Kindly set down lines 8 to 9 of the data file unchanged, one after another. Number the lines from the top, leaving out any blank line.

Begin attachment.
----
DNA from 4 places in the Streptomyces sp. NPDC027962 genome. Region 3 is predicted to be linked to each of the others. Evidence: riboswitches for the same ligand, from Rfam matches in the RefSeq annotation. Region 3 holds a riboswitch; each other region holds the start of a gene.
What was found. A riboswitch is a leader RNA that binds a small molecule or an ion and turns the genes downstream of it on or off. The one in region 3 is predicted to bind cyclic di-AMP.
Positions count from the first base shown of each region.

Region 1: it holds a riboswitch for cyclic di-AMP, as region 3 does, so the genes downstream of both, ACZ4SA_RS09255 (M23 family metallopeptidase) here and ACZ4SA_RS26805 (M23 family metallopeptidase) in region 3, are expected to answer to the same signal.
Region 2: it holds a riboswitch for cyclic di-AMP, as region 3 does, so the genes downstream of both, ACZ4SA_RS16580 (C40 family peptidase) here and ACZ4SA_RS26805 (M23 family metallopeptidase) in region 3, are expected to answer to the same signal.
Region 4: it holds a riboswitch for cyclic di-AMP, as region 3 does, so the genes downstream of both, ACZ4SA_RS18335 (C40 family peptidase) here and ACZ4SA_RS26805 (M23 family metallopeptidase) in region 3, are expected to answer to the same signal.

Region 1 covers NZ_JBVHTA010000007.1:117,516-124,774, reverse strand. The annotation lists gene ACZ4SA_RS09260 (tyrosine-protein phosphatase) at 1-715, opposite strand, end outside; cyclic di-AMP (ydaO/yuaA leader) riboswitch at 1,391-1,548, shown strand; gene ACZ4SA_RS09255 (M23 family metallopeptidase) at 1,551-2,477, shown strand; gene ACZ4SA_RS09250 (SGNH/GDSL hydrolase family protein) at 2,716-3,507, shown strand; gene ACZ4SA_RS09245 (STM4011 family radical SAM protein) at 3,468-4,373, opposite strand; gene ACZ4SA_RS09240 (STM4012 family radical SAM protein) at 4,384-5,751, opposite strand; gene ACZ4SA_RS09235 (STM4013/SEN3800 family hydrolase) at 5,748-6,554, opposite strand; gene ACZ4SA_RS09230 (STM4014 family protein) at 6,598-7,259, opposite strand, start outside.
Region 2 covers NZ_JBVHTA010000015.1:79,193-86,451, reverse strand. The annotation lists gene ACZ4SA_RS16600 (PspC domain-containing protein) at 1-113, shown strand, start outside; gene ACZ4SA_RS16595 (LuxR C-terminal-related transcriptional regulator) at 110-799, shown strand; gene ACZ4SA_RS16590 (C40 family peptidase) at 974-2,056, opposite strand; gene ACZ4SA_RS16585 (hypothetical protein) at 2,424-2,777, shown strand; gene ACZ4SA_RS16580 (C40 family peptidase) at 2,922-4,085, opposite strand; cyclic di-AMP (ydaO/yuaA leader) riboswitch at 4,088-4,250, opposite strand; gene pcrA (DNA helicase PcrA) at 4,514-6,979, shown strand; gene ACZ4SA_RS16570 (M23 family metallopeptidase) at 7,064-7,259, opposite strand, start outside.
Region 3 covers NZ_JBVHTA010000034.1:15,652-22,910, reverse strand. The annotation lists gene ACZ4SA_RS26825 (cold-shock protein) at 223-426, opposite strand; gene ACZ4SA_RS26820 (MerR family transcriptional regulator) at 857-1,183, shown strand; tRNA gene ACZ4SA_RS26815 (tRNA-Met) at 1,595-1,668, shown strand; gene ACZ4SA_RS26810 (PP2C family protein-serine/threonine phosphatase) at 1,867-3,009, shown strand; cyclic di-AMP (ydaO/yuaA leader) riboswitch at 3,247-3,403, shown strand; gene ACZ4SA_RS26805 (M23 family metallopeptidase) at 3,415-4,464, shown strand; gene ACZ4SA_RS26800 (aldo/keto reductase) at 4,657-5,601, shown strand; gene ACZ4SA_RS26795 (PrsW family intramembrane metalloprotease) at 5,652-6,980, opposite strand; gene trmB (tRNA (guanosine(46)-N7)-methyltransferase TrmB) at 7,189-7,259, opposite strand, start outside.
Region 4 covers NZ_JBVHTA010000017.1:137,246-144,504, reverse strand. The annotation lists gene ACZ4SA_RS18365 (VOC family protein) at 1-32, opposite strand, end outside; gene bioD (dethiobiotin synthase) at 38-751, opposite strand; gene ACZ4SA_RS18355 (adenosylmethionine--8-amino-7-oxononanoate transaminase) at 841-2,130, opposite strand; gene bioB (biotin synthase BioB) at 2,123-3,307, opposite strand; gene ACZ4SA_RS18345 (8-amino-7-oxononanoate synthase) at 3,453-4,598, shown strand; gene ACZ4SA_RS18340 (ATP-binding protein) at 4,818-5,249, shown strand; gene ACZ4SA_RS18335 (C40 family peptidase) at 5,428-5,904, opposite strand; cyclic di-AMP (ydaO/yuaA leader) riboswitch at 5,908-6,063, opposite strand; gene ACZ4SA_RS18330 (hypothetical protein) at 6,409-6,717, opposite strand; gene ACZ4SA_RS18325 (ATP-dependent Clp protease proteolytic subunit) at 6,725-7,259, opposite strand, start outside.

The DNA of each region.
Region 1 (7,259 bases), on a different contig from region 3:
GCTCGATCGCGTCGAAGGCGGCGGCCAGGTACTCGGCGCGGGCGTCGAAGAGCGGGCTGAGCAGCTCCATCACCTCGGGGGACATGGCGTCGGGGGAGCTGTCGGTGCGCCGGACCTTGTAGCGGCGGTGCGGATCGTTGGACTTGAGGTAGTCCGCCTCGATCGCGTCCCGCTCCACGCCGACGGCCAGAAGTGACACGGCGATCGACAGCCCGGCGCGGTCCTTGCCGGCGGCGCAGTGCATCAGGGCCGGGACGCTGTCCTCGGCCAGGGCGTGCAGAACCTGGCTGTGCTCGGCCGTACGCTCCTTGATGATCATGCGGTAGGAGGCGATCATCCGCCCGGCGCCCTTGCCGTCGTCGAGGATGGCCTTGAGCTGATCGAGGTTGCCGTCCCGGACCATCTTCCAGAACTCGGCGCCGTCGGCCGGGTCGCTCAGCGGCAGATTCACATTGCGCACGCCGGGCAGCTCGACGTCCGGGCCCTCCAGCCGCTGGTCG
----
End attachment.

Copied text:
Region 2 covers NZ_JBVHTA010000015.1:79,193-86,451, reverse strand. The annotation lists gene ACZ4SA_RS16600 (PspC domain-containing protein) at 1-113, shown strand, start outside; gene ACZ4SA_RS16595 (LuxR C-terminal-related transcriptional regulator) at 110-799, shown strand; gene ACZ4SA_RS16590 (C40 family peptidase) at 974-2,056, opposite strand; gene ACZ4SA_RS16585 (hypothetical protein) at 2,424-2,777, shown strand; gene ACZ4SA_RS16580 (C40 family peptidase) at 2,922-4,085, opposite strand; cyclic di-AMP (ydaO/yuaA leader) riboswitch at 4,088-4,250, opposite strand; gene pcrA (DNA helicase PcrA) at 4,514-6,979, shown strand; gene ACZ4SA_RS16570 (M23 family metallopeptidase) at 7,064-7,259, opposite strand, start outside.
Region 3 covers NZ_JBVHTA010000034.1:15,652-22,910, reverse strand. The annotation lists gene ACZ4SA_RS26825 (cold-shock protein) at 223-426, opposite strand; gene ACZ4SA_RS26820 (MerR family transcriptional regulator) at 857-1,183, shown strand; tRNA gene ACZ4SA_RS26815 (tRNA-Met) at 1,595-1,668, shown strand; gene ACZ4SA_RS26810 (PP2C family protein-serine/threonine phosphatase) at 1,867-3,009, shown strand; cyclic di-AMP (ydaO/yuaA leader) riboswitch at 3,247-3,403, shown strand; gene ACZ4SA_RS26805 (M23 family metallopeptidase) at 3,415-4,464, shown strand; gene ACZ4SA_RS26800 (aldo/keto reductase) at 4,657-5,601, shown strand; gene ACZ4SA_RS26795 (PrsW family intramembrane metalloprotease) at 5,652-6,980, opposite strand; gene trmB (tRNA (guanosine(46)-N7)-methyltransferase TrmB) at 7,189-7,259, opposite strand, start outside.